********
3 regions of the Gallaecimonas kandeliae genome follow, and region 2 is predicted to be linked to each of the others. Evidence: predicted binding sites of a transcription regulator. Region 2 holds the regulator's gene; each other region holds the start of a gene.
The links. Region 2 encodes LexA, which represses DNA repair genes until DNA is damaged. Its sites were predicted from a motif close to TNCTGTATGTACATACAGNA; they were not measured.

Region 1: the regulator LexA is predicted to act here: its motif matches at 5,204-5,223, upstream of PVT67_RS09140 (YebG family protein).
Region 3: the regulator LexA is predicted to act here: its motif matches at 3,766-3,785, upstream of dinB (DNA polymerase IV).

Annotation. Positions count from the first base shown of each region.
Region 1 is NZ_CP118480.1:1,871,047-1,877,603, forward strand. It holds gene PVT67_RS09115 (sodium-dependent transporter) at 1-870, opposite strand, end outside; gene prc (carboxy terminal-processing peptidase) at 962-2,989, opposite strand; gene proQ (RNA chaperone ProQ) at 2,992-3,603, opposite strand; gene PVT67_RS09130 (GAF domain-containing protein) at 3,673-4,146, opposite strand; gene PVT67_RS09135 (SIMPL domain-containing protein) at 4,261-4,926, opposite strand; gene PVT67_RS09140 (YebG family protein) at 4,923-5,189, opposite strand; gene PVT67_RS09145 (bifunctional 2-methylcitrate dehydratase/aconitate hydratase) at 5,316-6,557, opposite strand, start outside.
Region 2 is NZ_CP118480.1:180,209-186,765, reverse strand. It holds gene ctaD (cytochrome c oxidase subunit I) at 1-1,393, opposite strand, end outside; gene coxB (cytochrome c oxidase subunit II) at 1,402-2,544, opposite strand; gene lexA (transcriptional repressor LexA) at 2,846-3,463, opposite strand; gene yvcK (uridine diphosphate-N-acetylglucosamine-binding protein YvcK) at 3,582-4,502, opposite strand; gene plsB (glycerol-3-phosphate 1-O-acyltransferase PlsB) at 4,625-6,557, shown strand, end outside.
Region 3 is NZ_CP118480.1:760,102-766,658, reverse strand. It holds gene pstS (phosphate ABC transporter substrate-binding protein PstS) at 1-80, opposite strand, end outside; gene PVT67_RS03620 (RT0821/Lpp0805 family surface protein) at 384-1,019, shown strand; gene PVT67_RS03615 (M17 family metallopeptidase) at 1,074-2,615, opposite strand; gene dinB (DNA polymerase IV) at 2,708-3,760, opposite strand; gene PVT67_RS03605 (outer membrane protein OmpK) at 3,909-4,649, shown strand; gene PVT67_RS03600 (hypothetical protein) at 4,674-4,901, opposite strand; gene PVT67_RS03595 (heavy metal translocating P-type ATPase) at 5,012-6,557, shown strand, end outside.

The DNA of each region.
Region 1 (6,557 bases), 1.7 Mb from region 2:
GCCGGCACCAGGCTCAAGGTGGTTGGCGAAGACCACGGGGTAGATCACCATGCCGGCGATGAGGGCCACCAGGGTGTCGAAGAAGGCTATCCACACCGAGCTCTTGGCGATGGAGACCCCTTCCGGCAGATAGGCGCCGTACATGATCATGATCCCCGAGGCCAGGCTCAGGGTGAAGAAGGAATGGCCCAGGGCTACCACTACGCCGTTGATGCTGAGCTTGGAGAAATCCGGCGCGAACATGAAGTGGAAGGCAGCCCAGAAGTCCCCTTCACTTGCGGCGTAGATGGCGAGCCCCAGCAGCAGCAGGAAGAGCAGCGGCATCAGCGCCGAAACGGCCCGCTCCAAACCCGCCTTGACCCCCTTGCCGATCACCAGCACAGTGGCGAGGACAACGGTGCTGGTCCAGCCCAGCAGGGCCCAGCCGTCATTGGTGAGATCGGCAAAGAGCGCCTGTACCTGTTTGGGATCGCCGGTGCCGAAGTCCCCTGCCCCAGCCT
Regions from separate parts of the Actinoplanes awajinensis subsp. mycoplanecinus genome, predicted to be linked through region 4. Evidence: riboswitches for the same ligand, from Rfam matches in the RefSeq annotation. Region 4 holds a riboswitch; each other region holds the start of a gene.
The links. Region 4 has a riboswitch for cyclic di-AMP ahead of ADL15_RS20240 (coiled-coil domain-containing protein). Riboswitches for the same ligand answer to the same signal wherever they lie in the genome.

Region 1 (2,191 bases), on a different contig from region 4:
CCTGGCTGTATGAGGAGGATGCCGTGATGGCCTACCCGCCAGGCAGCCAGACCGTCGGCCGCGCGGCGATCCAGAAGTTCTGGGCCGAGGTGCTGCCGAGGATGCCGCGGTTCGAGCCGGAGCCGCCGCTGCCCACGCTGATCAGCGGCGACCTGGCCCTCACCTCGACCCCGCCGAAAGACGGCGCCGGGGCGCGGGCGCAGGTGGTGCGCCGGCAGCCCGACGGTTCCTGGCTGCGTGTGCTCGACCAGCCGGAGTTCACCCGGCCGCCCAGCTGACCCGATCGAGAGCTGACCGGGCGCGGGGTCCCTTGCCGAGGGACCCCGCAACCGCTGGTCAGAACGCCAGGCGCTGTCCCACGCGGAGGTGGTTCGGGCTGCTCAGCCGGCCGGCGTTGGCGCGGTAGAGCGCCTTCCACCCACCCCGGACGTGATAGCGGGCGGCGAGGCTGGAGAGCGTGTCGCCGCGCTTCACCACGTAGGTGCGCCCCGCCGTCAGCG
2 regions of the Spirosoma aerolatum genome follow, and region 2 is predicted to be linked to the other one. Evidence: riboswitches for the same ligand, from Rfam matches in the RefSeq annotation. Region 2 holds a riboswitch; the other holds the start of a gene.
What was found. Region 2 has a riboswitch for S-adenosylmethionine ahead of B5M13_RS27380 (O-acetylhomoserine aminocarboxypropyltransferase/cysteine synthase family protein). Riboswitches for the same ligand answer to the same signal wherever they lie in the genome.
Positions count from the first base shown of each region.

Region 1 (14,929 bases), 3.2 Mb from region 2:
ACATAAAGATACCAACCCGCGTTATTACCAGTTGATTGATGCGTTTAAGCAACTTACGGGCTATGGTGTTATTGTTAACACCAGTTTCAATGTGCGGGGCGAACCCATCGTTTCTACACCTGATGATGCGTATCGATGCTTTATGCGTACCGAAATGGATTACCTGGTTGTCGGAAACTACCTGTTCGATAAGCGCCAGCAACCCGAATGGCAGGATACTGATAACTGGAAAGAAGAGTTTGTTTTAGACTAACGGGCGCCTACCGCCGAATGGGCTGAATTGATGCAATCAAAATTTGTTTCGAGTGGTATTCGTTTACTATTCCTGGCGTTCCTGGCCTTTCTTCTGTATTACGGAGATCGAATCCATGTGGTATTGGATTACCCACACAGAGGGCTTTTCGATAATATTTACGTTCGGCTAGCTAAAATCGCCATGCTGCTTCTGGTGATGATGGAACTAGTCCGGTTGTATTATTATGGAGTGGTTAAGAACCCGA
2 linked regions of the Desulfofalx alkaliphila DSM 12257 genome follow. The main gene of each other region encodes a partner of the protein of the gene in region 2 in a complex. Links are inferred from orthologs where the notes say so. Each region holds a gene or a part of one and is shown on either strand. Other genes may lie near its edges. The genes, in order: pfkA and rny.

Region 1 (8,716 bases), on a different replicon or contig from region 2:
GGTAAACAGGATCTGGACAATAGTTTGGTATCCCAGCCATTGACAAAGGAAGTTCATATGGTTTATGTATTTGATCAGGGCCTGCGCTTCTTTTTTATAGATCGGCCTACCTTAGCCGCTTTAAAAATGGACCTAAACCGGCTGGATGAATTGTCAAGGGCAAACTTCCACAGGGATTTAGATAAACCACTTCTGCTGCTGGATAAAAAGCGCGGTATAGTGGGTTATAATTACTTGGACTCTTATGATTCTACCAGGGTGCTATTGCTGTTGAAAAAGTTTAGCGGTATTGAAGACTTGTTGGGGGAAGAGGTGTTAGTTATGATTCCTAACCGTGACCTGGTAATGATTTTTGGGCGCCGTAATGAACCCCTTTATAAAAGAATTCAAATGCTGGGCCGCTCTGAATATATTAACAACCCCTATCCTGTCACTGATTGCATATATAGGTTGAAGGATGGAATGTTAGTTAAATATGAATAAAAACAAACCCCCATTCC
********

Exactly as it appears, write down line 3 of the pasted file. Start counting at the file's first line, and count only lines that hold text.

Region 1: the regulator LexA is predicted to act here: its motif matches at 5,204-5,223, upstream of PVT67_RS09140 (YebG family protein).